Released: March 8, 2017
Kansas Profile – Now That’s Rural: Ryan Semmel - Geocaching - Part 2
By Ron Wilson, director of the Huck Boyd National Institute for Rural Development at Kansas State University.
Let’s go hunting. No, not for deer or turkey. Today we are going hunting for a geocache, a hidden container which we can find with the aid of GPS technology. The practice of finding geocaches is not only attracting visitors to Kansas, it is bringing a major gathering of geocachers to our state in spring 2017.
Last week we met geocaching enthusiast Ryan Semmel. He is a leader of the effort to bring a major geocaching event to Kansas. After serving in the Army overseas and most recently at Fort Riley, he retired in Manhattan. Ryan and his wife have two daughters and a son.
Ryan enjoys geocaching, the practice of finding hidden caches outdoors through the use of GPS technology. The caches are small containers containing a logbook and, in some cases, trinkets for exchange. Someone will hide the cache and then post the location on the geocaching.com website for people to find. When a cache is found, the finder enters his or her user name in the logbook, exchanges gifts if desired, and then posts about it on the website.
Ryan enjoys exploring the outdoors and sharing the experience with others. “It has taken me to places that not everybody gets to see,” he said. He started a Facebook group for Flint Hills Geocaching which has about 200 members.
Then he heard about something called MOGA: Midwest Open Geocaching Adventure. Essentially, this was an open contest where geocachers would compete to see how many geocaches could be found within a limited time.
“I like the competitive aspect,” Ryan said. He went to a MOGA event in Jackson, Missouri, and heard the organizers say that they like to go to new and different places. He wondered if MOGA could be brought to Manhattan, Kansas. Ryan worked with several partners, got encouragement from Marcia Rozell at the Manhattan Convention and Visitors Bureau, and ultimately submitted a successful bid for Manhattan to host MOGA in 2017.
Ryan estimates that hundreds of geocachers will come to Manhattan for MOGA April 20-23, 2017. There will be both individual and team competitions where geocachers try to find the most caches possible within 2.5 hours. The caches will be located in rugged, rural Flint Hills terrain in the hills overlooking the community of Zeandale which has a population of perhaps 30 people. Now, that’s rural.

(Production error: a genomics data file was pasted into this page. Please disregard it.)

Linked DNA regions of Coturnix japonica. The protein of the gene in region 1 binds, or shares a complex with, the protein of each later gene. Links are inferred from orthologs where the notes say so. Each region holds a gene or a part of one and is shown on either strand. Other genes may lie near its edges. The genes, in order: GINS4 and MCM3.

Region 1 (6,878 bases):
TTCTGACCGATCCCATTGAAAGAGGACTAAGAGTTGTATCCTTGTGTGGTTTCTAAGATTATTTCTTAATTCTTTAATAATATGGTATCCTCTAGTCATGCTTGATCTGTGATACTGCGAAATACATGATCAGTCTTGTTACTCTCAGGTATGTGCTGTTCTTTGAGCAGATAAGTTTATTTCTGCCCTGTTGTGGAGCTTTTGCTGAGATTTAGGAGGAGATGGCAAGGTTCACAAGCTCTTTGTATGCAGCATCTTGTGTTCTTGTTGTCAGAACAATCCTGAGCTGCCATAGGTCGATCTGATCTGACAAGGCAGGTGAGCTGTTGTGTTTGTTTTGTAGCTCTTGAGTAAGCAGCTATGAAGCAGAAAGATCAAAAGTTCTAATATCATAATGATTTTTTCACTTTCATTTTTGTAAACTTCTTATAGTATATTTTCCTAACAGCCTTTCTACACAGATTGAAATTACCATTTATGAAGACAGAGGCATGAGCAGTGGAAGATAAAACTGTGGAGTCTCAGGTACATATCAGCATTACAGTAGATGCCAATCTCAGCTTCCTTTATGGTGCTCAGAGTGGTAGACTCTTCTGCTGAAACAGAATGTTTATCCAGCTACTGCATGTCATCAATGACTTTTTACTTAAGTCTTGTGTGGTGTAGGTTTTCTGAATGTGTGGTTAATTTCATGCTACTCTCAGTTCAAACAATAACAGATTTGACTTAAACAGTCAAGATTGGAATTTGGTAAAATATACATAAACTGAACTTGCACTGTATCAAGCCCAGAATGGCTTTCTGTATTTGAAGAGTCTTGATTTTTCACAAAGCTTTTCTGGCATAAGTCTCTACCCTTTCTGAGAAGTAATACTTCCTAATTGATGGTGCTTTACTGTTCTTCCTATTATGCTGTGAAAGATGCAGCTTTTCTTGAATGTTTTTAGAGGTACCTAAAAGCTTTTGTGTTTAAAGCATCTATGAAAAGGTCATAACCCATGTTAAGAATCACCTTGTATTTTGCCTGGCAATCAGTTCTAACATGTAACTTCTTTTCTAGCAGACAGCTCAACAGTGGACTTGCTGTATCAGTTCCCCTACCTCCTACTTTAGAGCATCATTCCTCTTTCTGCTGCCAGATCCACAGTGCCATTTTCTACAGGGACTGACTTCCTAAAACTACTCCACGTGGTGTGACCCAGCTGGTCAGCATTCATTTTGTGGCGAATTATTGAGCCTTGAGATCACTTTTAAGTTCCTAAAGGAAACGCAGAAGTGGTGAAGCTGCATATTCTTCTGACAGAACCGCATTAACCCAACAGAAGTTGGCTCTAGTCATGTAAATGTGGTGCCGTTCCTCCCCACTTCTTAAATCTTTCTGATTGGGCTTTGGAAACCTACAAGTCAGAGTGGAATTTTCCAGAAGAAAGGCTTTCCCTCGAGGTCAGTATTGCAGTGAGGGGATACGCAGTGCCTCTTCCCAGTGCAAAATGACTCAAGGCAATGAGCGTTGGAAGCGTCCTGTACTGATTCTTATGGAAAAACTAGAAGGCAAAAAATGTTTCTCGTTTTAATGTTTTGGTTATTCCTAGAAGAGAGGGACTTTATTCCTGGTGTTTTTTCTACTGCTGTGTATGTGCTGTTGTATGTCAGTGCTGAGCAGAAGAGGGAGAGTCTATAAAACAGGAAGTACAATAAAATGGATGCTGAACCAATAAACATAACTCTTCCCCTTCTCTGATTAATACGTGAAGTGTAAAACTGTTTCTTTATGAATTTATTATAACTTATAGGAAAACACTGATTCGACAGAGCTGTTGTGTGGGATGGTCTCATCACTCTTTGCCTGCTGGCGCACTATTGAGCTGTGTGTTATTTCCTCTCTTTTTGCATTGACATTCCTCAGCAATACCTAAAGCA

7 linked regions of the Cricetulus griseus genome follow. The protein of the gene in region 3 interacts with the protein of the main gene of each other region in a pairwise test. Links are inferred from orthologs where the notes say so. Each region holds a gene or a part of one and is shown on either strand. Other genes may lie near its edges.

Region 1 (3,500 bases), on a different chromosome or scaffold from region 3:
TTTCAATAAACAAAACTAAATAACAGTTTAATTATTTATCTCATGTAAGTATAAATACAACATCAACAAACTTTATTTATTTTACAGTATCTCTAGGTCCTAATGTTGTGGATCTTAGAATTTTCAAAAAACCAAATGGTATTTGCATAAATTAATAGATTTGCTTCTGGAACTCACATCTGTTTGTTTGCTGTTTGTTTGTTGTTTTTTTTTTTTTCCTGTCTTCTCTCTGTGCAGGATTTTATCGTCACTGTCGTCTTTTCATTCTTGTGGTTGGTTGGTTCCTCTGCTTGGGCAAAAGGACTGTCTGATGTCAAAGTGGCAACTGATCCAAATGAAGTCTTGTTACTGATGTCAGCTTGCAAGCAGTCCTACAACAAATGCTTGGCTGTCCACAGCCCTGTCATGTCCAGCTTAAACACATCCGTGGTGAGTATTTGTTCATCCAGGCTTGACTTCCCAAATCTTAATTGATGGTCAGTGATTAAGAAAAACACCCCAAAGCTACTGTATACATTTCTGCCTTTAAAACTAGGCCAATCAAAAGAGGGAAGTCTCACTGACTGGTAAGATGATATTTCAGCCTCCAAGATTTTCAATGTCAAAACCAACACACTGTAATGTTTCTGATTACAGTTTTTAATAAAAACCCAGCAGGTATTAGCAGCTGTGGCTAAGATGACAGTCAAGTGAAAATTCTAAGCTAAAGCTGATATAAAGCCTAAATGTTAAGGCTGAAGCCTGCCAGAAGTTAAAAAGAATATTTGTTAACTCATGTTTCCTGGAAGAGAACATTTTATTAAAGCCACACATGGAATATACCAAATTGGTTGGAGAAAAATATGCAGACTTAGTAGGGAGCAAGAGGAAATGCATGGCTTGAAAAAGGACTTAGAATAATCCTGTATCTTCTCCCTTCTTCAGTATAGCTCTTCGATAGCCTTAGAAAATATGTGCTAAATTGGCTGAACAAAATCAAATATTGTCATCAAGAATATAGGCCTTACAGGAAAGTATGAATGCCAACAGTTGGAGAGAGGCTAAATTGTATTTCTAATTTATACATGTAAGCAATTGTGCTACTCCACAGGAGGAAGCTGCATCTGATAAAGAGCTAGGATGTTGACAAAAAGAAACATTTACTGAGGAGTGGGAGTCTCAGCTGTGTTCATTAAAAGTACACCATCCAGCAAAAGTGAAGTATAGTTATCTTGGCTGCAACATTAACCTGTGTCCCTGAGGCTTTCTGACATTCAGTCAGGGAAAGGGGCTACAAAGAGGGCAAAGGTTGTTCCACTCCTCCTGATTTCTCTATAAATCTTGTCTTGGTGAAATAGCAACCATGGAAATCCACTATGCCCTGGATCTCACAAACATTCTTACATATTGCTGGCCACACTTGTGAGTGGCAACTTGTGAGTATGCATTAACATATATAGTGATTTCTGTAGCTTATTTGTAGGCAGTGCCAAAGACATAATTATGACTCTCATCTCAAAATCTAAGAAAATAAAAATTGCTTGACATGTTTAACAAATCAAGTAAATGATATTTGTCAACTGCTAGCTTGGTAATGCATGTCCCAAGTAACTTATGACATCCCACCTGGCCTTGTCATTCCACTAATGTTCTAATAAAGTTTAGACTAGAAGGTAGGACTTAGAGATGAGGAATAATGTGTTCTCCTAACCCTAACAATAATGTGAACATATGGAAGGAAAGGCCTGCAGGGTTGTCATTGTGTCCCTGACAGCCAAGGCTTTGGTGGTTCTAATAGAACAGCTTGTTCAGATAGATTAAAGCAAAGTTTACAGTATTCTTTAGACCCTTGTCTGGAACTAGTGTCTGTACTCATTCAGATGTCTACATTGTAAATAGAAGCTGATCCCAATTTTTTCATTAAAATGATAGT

For the competition, each contestant will get a punchcard and a map. The caches, which are the size of pillboxes, will contain a punch which the finder uses to mark his or her card once the cache is found. The one with the most finds wins. In order to make it fair, competitors are grouped with others of the same age and gender.
MOGA also offers a geocaching competition for those who are disabled. That will take place at Tuttle Creek State Park.
The hosts in Manhattan have created some beautiful medallions as keepsakes of this event. One is a spinner which features the MOGA logo and the seven wonders of Kansas on one side and the state seal of Kansas on the other. The other is an award coin, like a medal for the competitors, which has a gorgeous Kansas sunflower design.
“The event is free but everyone needs to register,” Ryan said. “Don’t stay away if you feel like you don’t know about geocaching,” he said. “This is for everyone.”
MOGA is a major event. The Midwest Open Geocaching Adventure is the largest geocaching competition in the world. Manhattan, Kansas is the farthest west that MOGA has been held. The 2017 event will be the first of its kind in Kansas.
“People will have a lot of fun and get to see the wonderful Flint Hills of Kansas,” Ryan said.
For more information, go to www.mogageo.com.
Let’s go hunting. No, not deer or turkey. In this case, we are using GPS technology to hunt down and find a geocache. We commend Ryan Semmel for making a difference by promoting the practice of geocaching. Not only are they finding geocaches, they are finding a way to promote rural Kansas as well.
Audio and text files of Kansas Profiles are available at http://www.kansasprofile.com. For more information about the Huck Boyd Institute, interested persons can visit http://www.huckboydinstitute.org.
The mission of the Huck Boyd National Institute for Rural Development is to enhance rural development by helping rural people help themselves. The Kansas Profile radio series and columns are produced with assistance from the K-State Research and Extension Department of Communications News Media Services unit. A photo of Ron Wilson is available at http://www.ksre.ksu.edu/news/sty/RonWilson.htm. Audio and text files of Kansas Profiles are available at http://www.kansasprofile.com. For more information about the Huck Boyd Institute, interested persons can visit http://www.huckboydinstitute.org.
K-State Research and Extension is a short name for the Kansas State University Agricultural Experiment Station and Cooperative Extension Service, a program designed to generate and distribute useful knowledge for the well-being of Kansans. Supported by county, state, federal and private funds, the program has county Extension offices, experiment fields, area Extension offices and regional research centers statewide. Its headquarters is on the K-State campus, Manhattan.